Finding the right formula to correct a poor disciplinary outcome
Published 22 June 2022
Ambitious Danny’s career appeared to be in ruins at the age of just 24 when he was fired from his dream job after making mistakes.
The laboratory worker was considered dishonest and found to have failed to perform his duties to a satisfactory standard.
Devastated Danny admitted making the mistakes, and was distraught when he contacted the Castle Associates Employee Support Centre for help to see what he could salvage from the situation.
Where a serious allegation/s is considered proven, emphasis on mitigating factors and scrutiny of the fairness of the disciplinary process can be vital in getting an employee a favourable appeal outcome.
Danny had submitted a disciplinary appeal when he first met with our representative to discuss his case.
It was clear from the evidence the mitigation in the case had not been given reasonable consideration and the disciplinary process had been unfair.
Danny had a strong case to assert that his disciplinary outcome amounted to an unfair dismissal.
Prior to any appeal hearing it is important to establish and understand an employee’s desired outcome.
Danny initially wanted to be reinstated. The job was ideal for him, one he envisaged getting later in his career, it was local and came with a very generous salary.
But upon reflection and following further discussions with our representative, and prior to the appeal hearing, Danny changed his mind.
Danny felt that based on the witness evidence provided by his manager, which he maintained was inaccurate and misleading in parts, he could not return to the workplace.
He was keen, therefore, to be able to move on with his career but felt that having a dismissal on his record would harm his attempt to do so.
In the circumstances and given what Danny hoped to achieve from the appeal it was agreed a settlement agreement would be ideal.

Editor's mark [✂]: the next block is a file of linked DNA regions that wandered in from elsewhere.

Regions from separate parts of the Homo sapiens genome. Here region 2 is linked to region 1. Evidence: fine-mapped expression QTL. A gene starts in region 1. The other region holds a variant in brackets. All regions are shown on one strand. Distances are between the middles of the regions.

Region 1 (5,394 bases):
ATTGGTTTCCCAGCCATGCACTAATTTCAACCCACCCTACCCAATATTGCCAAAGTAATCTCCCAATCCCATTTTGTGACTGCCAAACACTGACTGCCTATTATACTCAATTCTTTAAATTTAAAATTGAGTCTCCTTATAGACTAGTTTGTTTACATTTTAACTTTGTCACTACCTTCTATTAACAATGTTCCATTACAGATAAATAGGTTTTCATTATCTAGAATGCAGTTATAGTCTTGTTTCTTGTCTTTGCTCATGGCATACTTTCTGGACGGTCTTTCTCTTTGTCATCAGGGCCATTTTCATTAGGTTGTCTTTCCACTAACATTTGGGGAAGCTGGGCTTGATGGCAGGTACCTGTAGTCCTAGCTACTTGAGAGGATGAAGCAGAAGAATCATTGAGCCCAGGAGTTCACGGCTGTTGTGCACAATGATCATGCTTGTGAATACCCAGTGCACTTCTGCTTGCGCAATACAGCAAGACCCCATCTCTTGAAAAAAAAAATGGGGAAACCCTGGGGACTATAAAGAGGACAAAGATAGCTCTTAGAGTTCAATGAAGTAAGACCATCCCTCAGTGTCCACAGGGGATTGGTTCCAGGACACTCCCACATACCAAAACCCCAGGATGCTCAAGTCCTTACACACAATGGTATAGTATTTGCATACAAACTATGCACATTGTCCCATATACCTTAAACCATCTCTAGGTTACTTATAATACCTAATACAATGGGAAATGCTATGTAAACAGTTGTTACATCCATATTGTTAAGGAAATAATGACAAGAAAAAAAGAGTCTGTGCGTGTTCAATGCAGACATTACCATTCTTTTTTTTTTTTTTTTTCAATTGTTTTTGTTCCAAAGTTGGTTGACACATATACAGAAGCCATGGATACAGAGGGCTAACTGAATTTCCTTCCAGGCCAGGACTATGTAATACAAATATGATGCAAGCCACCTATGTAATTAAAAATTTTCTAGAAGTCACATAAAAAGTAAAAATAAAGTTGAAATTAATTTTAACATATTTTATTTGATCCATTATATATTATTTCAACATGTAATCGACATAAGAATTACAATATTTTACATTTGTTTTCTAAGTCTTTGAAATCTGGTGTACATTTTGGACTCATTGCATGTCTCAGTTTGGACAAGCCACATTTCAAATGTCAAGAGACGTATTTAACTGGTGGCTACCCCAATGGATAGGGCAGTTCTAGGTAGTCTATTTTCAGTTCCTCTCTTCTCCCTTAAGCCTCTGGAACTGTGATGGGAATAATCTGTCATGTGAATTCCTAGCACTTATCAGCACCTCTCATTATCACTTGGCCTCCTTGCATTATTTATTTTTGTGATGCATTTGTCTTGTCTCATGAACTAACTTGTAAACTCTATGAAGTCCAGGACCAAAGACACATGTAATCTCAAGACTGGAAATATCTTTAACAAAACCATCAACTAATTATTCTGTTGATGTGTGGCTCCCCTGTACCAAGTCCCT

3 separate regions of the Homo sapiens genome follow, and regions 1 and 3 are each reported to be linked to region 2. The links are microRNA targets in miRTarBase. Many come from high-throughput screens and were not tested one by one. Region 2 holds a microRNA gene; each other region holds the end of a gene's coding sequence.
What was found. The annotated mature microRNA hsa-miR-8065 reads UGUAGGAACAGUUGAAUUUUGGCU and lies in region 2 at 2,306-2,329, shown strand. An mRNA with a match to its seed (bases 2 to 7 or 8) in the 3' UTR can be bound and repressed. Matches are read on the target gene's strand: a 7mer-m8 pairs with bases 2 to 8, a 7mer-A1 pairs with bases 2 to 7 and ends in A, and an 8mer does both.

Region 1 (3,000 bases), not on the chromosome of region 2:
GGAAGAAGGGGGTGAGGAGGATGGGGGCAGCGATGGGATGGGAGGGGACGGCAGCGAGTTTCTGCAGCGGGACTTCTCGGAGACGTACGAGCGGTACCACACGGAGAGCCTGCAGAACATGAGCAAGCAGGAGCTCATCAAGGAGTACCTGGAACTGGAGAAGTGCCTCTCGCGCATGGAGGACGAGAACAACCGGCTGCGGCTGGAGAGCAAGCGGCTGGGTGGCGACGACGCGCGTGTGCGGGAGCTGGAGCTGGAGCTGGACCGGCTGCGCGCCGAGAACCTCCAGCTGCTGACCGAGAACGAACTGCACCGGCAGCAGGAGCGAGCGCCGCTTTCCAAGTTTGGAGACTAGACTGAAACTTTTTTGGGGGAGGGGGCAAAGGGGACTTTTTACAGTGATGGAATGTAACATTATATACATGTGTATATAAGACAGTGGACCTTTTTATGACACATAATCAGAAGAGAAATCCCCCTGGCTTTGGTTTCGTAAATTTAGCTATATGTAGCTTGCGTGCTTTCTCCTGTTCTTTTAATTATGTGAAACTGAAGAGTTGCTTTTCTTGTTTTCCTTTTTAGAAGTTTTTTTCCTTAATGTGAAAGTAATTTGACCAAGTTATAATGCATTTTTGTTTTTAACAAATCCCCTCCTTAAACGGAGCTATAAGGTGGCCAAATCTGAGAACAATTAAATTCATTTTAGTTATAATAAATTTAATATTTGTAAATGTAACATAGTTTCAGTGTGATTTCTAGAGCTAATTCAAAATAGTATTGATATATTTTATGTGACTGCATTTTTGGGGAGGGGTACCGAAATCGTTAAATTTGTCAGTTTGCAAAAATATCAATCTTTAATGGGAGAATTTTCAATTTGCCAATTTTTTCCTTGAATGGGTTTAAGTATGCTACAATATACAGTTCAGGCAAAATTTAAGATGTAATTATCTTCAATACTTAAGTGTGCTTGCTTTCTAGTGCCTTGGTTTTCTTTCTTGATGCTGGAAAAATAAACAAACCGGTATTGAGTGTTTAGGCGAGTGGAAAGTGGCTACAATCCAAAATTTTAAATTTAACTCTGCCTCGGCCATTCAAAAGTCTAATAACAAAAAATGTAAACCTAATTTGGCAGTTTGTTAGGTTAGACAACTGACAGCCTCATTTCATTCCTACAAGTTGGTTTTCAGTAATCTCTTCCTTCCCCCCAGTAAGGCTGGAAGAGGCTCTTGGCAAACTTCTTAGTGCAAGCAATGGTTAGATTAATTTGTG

At the appeal hearing our representative asserted the decision to dismiss was extremely harsh and unjust based on the evidence and that a fair process was not followed.
Particular focus was on the mitigation in the presentation of Danny’s appeal and the fact it should have meant a sanction less than dismissal was imposed.
The mitigation included reference to information and evidence requested by our representative from the employer prior to the appeal hearing.
The mitigation included gaps in Danny’s training record; documented concerns raised with his manager about his excessive workload being ignored; being advised by the same manager and shown how to do sampling in a way now deemed incorrect; and the lack of evidence to support he had deleted data, which resulted in the allegation of dishonesty.
In addition to this it was explained that work-related matters had caused Danny considerable stress and anxiety, which the company knew about for a while. It was said this had inevitably impacted on his performance.
The lack of support for Danny and resultant failure in an employer’s duty of care were highlighted as issues the disciplinary hearing also failed to consider.
It was pointed out the disciplinary process breached the ACAS Code of Practice. Danny had not been provided with several pieces of the evidence used to justify his dismissal.
The appeal hearing was told a tribunal will consider the Code and could award a 25 per cent uplift in any compensation should Danny make a successful claim for unfair dismissal.
While the company did not openly concede any of the points raised in support of the appeal it was happy to discuss a settlement agreement.
Most of the terms of the agreement were agreed quickly with the sticking point being the financial payment Danny wanted.
The employer’s counter offer was considerably lower than what he wanted. After a period of negotiation the employer’s offer was increased.
Although it was not the amount Danny originally asked for, he was happy with it and the agreement was later signed off.